Bournemouth victim of Leeds United identity crisis - Graham Smyth's Verdict as kids dig boss out

Whatever you say Leeds United are, they’ll be damned if they cannot prove that's exactly what they are not.
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It's little wonder Jesse Marsch is finding it hard to enjoy his job at present, when the Leeds team that finishes a game is not the same one that came off at half-time, never mind the one that finished the last match. Even Leeds themselves appear confused as to who or what they are this season.

The boos that rang in their ears as they walked off at half-time 2-1 down and second best, by a long way, were every bit as deserved as the roars that serenaded them off at full-time as 4-3 winners. Jubilation and three points were a million miles from Leeds' grasp when Bournemouth took a 3-1 lead early in the second half and yet somehow Leeds came back.

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A story written too many times already this season, of a team who have developed an expertise in wasting strong positions, was on the wall again until goals started flying in at the right end. We've seen it before - the win over Chelsea that was followed by faltering performances against lesser sides, the second half against Arsenal they failed to replicate against Leicester and Fulham. Had that magnificent display and victory at Anfield not been followed up at home to the Cherries then the disappointment would have been decidedly déjà vu.

What can be said of Marsch's Leeds, though, is that they revel in chaos of doing the unexpected. The madder a game gets the more Leeds come alive and it does not feel unfair to say this was a Lazarus moment for the Whites and their head coach. He and they looked buried, at least in the court of public opinion, on 48 minutes, so Marsch threw shovels to Willy Gnonto, Sam Greenwood and Crysencio Summerville and the youngsters set about digging him out of the mire.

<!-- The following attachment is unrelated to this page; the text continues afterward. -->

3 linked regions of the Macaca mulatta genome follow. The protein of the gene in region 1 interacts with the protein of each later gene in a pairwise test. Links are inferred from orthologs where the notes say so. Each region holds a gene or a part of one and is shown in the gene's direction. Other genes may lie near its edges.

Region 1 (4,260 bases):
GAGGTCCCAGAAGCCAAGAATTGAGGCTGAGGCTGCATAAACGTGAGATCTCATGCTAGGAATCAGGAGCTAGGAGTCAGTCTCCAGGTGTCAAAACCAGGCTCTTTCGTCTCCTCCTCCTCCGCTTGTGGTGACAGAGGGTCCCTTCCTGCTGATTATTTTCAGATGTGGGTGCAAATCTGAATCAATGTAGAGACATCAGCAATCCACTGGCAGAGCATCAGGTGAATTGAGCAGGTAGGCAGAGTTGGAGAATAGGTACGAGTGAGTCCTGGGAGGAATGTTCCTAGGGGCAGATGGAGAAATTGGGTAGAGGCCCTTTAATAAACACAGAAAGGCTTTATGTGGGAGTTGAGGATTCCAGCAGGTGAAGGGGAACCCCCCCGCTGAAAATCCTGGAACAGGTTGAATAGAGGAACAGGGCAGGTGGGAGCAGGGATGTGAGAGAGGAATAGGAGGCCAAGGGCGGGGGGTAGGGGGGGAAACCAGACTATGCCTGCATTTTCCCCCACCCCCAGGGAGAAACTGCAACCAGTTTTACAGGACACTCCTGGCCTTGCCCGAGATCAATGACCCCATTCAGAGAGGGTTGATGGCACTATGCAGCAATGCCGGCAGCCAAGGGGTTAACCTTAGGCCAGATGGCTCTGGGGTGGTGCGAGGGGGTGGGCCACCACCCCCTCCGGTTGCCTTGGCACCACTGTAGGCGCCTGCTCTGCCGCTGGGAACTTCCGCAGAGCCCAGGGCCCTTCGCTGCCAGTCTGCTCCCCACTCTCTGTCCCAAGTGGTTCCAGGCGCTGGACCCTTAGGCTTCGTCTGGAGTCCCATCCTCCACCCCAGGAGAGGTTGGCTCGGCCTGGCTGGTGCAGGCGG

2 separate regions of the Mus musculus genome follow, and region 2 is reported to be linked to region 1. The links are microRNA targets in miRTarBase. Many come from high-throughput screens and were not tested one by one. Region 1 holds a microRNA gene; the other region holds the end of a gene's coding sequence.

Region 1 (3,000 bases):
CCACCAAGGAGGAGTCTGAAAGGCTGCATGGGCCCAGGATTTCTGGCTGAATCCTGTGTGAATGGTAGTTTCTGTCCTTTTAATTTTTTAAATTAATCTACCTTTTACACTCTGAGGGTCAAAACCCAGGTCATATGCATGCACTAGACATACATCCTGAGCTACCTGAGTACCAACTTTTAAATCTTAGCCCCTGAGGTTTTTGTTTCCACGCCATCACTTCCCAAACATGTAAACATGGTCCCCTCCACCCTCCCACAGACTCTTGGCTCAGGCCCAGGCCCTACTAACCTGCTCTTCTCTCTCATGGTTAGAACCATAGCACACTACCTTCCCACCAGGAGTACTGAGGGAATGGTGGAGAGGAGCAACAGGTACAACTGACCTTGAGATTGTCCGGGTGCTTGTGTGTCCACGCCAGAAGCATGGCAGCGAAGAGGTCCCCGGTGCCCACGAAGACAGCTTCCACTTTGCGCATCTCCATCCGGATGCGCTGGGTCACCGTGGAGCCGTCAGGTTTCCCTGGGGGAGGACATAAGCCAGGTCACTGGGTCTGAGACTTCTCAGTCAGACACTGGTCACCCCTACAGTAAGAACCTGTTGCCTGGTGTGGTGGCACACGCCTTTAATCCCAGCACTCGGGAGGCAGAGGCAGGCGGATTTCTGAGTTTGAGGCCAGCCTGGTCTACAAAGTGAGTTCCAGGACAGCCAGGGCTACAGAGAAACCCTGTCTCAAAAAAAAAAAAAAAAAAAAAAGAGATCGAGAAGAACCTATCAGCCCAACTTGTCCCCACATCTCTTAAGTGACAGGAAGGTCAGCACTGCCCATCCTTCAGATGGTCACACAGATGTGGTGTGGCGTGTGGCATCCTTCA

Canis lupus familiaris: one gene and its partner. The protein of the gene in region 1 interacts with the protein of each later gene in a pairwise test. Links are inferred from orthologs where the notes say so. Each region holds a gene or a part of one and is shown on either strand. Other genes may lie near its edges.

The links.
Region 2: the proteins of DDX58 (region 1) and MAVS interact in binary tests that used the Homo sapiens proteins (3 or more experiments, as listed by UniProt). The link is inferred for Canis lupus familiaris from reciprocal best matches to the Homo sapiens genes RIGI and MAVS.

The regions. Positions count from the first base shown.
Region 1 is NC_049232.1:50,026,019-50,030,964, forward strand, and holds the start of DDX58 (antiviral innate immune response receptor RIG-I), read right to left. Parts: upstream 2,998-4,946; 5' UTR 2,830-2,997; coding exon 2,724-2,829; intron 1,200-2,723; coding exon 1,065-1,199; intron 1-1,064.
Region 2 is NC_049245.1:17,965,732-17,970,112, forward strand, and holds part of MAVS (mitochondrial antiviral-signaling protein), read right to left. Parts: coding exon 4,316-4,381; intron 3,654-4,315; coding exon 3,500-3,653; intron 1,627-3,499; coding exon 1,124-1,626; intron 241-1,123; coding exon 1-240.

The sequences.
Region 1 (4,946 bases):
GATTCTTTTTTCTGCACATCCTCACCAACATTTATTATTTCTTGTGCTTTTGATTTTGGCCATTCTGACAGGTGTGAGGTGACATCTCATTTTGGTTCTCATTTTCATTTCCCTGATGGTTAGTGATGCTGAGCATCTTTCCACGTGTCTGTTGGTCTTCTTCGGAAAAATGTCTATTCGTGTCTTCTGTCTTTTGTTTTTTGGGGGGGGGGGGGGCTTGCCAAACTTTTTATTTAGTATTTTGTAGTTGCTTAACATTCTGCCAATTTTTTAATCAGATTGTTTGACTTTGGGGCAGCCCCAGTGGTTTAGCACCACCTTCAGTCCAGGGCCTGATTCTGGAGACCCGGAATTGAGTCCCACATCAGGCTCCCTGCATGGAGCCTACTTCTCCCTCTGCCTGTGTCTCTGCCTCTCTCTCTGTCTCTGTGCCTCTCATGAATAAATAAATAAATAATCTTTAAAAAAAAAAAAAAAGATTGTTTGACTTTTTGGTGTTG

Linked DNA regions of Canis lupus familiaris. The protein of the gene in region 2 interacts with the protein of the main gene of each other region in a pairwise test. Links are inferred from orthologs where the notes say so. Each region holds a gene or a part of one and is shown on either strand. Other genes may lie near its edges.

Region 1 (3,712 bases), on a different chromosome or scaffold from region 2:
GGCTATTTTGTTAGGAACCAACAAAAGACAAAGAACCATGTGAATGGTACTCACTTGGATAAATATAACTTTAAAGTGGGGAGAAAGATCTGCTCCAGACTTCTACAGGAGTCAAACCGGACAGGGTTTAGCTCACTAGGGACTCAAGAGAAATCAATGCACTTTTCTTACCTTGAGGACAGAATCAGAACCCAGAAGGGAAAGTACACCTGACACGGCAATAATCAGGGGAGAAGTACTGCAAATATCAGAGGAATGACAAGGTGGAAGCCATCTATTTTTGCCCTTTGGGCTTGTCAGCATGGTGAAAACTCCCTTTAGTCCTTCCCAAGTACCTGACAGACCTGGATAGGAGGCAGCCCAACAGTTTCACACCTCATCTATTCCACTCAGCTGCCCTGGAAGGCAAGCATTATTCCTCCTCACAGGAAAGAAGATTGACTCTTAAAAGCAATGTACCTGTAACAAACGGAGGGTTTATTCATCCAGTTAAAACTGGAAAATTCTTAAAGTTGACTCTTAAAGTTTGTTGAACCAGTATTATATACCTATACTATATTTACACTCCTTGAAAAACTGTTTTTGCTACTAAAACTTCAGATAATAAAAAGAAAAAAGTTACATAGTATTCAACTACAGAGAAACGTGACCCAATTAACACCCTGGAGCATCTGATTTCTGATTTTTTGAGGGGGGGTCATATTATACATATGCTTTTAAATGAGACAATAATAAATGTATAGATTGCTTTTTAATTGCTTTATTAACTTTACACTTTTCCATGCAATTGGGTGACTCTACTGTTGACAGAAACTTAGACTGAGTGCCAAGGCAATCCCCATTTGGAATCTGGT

Greenwood scored a beauty to make it 3-2 and swung in the corner that captain Liam Cooper met to level the game. Gnonto's 84th minute forward run was only bettered by the through ball that left Summerville with a simple finish to win it, for the second week running, late on.

That moment completed a journey from the sublime to the ridiculous and back again in the space of 84 minutes, and while Bournemouth boss Gary O'Neil wanted to 'take the emotion out of it' in a post-game debrief that gave Leeds scant credit, Elland Road was nothing but emotion from start to finish.

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It brayed its approval on 90 seconds as Brenden Aaronson released Summerville into the area and the youngster drew a foul to earn a spot-kick. The first goal was exactly what Leeds needed, a chance to take away the visitors' hopes to kill the game's early intensity, and Rodrigo, the coolest man in Elland Road, duly obliged.

DIGGING OUT - Tyler Adams, Willy Gnonto and Crysencio Summerville celebrate a dramatic comeback victory for Leeds United over Bournemouth. Pic: Bruce RollinsonDIGGING OUT - Tyler Adams, Willy Gnonto and Crysencio Summerville celebrate a dramatic comeback victory for Leeds United over Bournemouth. Pic: Bruce Rollinson